The United Nations Children's Fund reported Tuesday that there has been an alarming rise in children being used as "human bombs" in attacks carried out by the Islamic radical group Boko Haram in northeastern Nigeria.
"Children have been used repeatedly in this way over the last few years and so far this year, the number of children used is already four times higher than it was for all of last year," UNICEF said in a statement.
"Since Jan. 1, 83 children have been used as 'human bombs'; 55 were girls, most often younger than 15 years old; 27 were boys, and one was a baby strapped to a girl," it added.
"The use of children in this way is an atrocity."
The agency insisted that the children are victims and not perpetrators, and are forced to carry out attacks by extremists.
The terror group has been waging war on Christians and other civilians since 2009 in Nigeria, with a report in February estimating that close to 100,000 people have been killed, and over 2 million have been displaced.
Several reports, including one from BBC News earlier this year, revealed that the jihadists have also been using women disguised as mothers carrying babies in suicide-bomb attacks.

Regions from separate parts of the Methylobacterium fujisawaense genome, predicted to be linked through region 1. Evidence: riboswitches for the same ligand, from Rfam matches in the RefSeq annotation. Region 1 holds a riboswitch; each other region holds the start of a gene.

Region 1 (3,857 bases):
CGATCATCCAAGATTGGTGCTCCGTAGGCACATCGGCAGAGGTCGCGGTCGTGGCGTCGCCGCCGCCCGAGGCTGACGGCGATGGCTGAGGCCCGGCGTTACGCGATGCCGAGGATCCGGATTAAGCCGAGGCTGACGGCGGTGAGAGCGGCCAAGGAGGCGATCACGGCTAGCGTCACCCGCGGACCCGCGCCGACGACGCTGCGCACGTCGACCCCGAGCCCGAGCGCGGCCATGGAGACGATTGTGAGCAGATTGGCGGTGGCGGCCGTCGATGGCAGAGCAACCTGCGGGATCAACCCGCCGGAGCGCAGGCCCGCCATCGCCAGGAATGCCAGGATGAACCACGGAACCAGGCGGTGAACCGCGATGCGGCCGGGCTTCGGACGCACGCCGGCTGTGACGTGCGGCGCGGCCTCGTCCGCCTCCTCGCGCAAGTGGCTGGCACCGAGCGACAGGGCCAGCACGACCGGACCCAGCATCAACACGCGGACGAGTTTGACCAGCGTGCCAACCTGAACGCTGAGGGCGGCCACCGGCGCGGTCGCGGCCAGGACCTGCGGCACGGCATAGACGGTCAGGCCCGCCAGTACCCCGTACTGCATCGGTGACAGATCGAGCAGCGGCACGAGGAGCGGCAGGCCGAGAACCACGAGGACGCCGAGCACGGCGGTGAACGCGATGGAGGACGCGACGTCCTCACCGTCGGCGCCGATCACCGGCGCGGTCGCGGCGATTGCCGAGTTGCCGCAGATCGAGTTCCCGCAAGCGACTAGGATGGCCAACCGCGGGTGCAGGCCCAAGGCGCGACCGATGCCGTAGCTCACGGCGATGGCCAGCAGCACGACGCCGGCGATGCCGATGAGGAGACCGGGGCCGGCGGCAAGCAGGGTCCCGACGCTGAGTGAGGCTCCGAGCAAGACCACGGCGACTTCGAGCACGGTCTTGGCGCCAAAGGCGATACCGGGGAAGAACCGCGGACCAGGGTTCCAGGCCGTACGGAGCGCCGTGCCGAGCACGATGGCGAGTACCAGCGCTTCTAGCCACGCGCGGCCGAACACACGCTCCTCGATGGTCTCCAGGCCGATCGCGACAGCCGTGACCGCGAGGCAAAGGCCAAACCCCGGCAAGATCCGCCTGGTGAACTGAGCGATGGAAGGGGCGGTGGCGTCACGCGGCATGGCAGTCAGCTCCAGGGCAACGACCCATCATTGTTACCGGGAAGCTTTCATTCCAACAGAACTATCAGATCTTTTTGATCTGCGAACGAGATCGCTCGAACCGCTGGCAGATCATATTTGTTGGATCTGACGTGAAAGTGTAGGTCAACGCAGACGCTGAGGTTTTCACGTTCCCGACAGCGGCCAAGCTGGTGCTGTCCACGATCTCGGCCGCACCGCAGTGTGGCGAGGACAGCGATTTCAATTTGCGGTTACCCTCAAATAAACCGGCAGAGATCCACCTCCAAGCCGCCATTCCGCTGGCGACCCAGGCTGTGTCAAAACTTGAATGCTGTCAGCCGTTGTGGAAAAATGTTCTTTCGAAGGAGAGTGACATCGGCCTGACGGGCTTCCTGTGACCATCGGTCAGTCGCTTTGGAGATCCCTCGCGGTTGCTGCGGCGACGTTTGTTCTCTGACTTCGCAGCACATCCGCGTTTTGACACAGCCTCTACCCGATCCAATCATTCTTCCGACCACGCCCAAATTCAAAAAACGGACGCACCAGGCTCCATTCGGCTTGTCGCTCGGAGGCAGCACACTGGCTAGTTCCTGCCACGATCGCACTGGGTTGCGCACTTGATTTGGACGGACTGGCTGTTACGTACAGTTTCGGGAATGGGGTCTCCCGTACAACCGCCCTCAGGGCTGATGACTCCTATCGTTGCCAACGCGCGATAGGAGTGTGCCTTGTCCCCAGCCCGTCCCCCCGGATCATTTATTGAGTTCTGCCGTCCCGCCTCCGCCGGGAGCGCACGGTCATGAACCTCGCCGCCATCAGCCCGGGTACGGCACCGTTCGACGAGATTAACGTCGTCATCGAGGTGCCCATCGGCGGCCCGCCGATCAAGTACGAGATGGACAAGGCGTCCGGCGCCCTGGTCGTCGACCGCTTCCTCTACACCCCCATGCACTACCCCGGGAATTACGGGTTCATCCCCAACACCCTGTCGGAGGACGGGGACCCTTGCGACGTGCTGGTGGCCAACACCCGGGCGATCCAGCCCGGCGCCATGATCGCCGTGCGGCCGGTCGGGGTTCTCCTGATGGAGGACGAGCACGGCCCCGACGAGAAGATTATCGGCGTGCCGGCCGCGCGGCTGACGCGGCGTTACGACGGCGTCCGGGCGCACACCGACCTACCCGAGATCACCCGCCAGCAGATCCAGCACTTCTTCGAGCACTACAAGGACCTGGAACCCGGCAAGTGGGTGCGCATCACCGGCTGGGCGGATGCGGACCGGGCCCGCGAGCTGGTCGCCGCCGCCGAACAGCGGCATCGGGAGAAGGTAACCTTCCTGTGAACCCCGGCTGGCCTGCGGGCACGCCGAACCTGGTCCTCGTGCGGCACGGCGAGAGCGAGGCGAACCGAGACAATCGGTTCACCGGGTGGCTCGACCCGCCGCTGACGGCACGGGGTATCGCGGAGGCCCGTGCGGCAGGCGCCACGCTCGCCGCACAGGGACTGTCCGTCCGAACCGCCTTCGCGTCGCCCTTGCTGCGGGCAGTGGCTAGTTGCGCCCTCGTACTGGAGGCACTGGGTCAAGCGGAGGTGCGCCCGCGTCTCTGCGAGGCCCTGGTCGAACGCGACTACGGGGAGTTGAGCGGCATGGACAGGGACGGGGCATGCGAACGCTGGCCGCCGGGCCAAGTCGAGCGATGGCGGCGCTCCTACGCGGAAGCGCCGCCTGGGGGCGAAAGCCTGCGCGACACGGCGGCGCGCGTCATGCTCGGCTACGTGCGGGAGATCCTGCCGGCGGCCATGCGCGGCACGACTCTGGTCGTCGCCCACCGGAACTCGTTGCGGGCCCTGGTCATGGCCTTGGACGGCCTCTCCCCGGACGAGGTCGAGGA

UNICEF said that children who've been rescued from the clutches of the terror group have also faced challenges, as their communities back home view them with suspicion and fear.
It added that there is a large displacement and malnutrition crisis in the northeast, where most of Boko Haram's attacks are tacking place.
"Northeast Nigeria is one of four countries and regions facing the specter of famine, with up to 450,000 children at risk of severe acute malnutrition this year," the agency said.
"UNICEF is providing psychosocial support for children who have been held by Boko Haram and is also working with families and communities to foster the acceptance of children when they return. This includes providing social and economic reintegration support to the children and their families."
Authorities have also been placing former Boko Haram brides in "deradicalization" programs aimed at countering radical Islamist teachings.
Nigeria's Leadership newspaper shared the stories of several women who were married to Boko Haram fighters, some who wielded power and influence as brides to top commanders.
"I had many slaves — they did everything for me," said 25-year-old Aisha, revealing how kidnapped women and girls washed, cooked and babysat for her for three years.
"Even the men respected me because I was Mamman Nur's wife. They could not look me in the eye."
Fatima Akilu, head of the Neem Foundation, which runs the deradicalization program, said that the mental state of victims must be addressed.
"You can treat a person's emotional state ... but if you don't change the way they think and just release them into society, you will be perpetrating a vicious cycle," Akilu told Reuters.